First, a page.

A Look at Delaware’s Thriving Food Truck Industry

By Eric Ruth

Up and down the state, in parking lots and festival grounds, at gas stations and breweries, brightly colored food trucks have become a symbol and source of inventive cuisine, providing out-of-the-ordinary meal options to frazzled workers with neither time nor inclination to eat at restaurants. In fair weather, Wilmington’s Rodney Square buzzes with happy lunchtime food truck mayhem. At Peco’s Liquors in Penny Hill, the parking lot sizzles all summer at Food Truck Fridays, the trucks’ generators clattering wearily in the hot sun.

“Right now, the scene is very oversaturated,” says Chef Wit Milburn, owner of the Kapow food truck. “It will soon be survival of the fittest. Everyone’s trying to do it.”

And so far, most everyone seems to be doing it pretty well, thanks to consumer mindset that’s been drifting away from sit-down meals and craving more on-the-go options. Sensing the shift—and seeking more independence—more Delaware chefs are deciding to take their acts on the road with food trucks of their own.

That’s the way it was for Steve Ruiz, who started his popular Mojo Loco truck after a decades-long career cooking at some of Wilmington’s top kitchens. When he lost his job after taking time off to tend to his sick mother, he decided to set off on his own. “I started off with a hot dog truck and an idea, and that turned into an explosion,” he says, giving a nod to his mom for fostering his cuisine-spanning inclinations. “My mom was all over the spectrum. She taught me how to do it.”

Food trucks in Delaware
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And he’s never looked back. These days, he’s winning converts every day with his snappy, fresh-as-can-be shrimp tacos and steak and crab quesadillas.

Many other chefs say they are lured into the business by the thought of a simple, less stressful path to food-industry success. Often, it is anything but.

“I bought a food truck thinking it would be less work than the catering business,” says Melissa Ferraro, chef at Outlandish Catering/Food Truck, and owner of the recently opened Sonora at the David Finney Inn in Old New Castle. “I ended up working harder, working many more hours.”

Her labors are driven by surging demand, fueled by a peculiar business dynamic—a symbiotic relationship between the trucks and businesses in need. At the microbreweries that dot Delaware business parks, food trucks are brought in to provide sustenance to patrons and supplement the charm. At business parks where the big banks have been busy rehabbing offices, Delaware’s food trucks have been serving as lunchtime reinforcements. “That really did a lot,” Ferraro says. “People really made money off that for the past year and a half.”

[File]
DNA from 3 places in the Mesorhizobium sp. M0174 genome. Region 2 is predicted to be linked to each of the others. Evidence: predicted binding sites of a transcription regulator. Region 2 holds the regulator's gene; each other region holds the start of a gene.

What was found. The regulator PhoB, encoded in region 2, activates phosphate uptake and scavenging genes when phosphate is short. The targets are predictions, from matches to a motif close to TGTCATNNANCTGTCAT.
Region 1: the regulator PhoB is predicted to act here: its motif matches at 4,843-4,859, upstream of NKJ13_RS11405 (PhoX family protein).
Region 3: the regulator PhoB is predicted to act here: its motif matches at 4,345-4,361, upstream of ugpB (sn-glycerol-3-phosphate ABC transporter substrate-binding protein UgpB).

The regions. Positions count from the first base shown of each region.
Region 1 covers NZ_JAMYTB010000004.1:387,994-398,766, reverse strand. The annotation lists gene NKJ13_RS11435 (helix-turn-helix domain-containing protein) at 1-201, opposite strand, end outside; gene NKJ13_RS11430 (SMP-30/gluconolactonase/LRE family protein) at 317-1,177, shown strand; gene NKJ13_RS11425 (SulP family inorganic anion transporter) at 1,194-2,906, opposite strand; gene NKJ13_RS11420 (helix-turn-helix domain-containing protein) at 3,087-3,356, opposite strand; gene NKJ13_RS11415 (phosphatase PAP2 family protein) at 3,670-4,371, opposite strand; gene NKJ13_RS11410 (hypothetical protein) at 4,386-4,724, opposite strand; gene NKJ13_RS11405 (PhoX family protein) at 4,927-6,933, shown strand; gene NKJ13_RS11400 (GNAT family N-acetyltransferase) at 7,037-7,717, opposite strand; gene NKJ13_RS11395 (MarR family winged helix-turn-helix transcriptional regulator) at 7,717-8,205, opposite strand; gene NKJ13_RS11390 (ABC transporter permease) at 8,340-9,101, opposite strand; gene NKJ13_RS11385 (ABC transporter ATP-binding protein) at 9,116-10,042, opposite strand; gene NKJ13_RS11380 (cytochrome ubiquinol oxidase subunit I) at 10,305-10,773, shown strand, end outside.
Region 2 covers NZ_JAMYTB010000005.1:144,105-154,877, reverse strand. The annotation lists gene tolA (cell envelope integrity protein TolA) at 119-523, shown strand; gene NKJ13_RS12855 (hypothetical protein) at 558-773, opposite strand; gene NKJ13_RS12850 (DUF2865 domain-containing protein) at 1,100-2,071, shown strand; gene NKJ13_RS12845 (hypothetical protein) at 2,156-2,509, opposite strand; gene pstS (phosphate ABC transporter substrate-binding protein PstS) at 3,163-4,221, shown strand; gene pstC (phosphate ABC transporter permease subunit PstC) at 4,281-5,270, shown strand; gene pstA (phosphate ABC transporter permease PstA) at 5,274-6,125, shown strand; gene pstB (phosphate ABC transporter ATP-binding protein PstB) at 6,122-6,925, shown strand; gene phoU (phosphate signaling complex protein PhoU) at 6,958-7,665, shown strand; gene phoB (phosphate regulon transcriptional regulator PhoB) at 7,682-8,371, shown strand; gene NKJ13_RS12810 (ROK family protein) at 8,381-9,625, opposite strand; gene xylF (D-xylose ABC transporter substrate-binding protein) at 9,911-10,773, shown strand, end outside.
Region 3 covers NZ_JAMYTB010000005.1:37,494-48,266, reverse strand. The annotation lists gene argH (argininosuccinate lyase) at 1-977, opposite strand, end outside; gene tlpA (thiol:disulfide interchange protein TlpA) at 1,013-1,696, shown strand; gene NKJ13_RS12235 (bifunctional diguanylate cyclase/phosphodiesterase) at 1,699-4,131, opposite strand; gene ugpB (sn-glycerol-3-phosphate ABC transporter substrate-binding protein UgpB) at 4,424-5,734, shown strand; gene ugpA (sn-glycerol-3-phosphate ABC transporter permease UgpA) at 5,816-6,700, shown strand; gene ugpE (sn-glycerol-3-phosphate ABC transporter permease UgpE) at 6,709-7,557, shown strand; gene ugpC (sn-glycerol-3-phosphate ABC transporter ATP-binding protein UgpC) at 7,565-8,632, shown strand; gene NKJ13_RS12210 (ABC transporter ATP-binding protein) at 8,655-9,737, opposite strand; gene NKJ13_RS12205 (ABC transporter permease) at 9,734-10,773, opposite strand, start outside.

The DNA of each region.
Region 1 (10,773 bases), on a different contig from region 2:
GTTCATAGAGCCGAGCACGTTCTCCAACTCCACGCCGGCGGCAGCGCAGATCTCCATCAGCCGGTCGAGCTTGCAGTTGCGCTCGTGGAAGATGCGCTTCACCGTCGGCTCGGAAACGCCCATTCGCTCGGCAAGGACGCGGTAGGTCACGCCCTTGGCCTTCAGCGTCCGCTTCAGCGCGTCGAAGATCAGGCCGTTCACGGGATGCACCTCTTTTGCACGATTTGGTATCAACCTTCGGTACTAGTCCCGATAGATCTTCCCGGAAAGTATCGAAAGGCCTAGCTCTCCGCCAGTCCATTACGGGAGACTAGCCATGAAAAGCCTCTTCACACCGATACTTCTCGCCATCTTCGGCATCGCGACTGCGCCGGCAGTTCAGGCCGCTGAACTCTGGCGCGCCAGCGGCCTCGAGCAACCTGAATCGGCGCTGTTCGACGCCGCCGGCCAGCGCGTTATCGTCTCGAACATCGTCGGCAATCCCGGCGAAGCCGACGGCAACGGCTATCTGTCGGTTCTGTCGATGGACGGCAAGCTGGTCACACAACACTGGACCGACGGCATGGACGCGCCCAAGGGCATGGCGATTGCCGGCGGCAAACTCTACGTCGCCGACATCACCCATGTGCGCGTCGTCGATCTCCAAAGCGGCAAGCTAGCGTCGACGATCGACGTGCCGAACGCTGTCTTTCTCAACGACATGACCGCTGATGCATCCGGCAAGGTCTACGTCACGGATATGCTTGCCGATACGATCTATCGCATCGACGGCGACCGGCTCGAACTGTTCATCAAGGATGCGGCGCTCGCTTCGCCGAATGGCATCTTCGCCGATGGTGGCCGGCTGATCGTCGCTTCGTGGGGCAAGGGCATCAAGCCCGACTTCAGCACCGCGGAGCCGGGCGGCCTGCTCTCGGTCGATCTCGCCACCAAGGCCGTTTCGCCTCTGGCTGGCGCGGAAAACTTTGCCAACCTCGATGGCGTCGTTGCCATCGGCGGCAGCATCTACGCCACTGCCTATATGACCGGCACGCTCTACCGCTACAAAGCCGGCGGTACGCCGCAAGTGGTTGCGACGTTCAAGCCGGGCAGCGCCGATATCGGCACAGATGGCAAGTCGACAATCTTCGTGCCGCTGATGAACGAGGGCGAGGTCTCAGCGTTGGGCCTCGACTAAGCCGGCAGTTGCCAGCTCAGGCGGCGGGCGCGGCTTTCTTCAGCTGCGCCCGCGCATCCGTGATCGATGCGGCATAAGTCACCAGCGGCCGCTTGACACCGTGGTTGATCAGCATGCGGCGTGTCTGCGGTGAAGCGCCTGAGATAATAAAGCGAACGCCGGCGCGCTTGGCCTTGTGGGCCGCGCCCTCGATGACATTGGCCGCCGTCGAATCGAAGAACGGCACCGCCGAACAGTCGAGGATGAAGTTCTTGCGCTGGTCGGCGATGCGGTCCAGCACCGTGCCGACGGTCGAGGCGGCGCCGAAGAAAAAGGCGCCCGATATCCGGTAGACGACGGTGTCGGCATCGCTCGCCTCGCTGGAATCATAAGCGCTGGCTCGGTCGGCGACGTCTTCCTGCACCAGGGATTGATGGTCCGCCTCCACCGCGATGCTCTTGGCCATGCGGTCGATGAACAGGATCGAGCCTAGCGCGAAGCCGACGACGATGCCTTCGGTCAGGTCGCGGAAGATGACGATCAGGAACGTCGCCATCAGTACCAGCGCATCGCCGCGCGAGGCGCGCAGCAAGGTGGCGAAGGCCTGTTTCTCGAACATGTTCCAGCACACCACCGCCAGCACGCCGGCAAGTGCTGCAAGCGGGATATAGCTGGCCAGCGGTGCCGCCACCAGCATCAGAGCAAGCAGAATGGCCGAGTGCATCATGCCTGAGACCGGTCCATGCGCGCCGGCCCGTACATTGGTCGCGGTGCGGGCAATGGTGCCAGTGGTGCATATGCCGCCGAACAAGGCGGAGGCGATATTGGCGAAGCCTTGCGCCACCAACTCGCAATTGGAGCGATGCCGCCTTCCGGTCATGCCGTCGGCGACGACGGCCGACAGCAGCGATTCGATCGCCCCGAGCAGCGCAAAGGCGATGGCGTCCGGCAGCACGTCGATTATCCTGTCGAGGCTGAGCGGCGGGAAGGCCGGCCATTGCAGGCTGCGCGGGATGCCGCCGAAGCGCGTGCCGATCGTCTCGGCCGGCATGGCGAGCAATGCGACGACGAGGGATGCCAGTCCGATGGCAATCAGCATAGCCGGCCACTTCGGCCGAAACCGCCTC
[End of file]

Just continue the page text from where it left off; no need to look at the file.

Local vendors have also thrived by way of cooperation—helping each other in a pinch, and ultimately, banding together to form the “Rolling Revolution,” Delaware’s Mobile Vending and Food Truck Association, which serves as a booking agency of sorts for members. “It’s a tight-knit group,” says Paul Lauprasert, a former food-and-beverage pro now known for the fish tacos he serves at two KOI on the Go trucks.

“Delaware has come a long way in the food truck scene. It’s all about the quality now. If you do quality, then the quantity is right behind.” —PaulLauprasert, KOI on the Go

But perhaps the biggest driver of success is the food — chef-crafted, freshly made dishes that are miles removed from soggy hot dogs and “roach coach” reputations. Today’s trucks brim with farm-fresh ingredients and elevated execution, embracing the same haute-cuisine standards that fine-dining restaurants like to believe is theirs alone.

So, when Ferrara heard about that chef who derided food trucks as “carnival vendors,” she bristled. “The day I read that, I served duck confit tacos on my truck,” Ferraro says. “I was like, ‘Really, dude?’”

The enlightened know the truth: Seriously refined and remarkably affordable food is served up daily from the cramped kitchens inside local food trucks. At Mojo Loco, Ruiz stands ready to knock some socks off with those gooey, lush steak-and-crab quesadillas.

“Delaware has come a long way in the food truck scene,” Lauprasert says. “It’s all about the quality now. If you do quality, then the quantity is right behind it.”

That dynamic is clear to effervescent Chef Javier Quereguan, a restaurant pro who helped run many a corporate kitchen in Delaware, but finally relented to his many fans’ requests that he open a place of his own. Keep an eye out for his Doggie Style truck, which has since expanded into two brick-and-mortar locations in Delaware. The tweaked-up Latin-style recipes he concocted with wife Aurea were so unpretentiously artful no local restaurant competitor really compared.

To the people who lined up at his truck, and continue to frequent his restaurants, that fact is becoming clearer by the day.

“On Facebook, they say, ‘Your chicken and rice is my life,” he says with a twinkle of pride in his eye.

Related: Best of Delaware: Food and Drink in 2023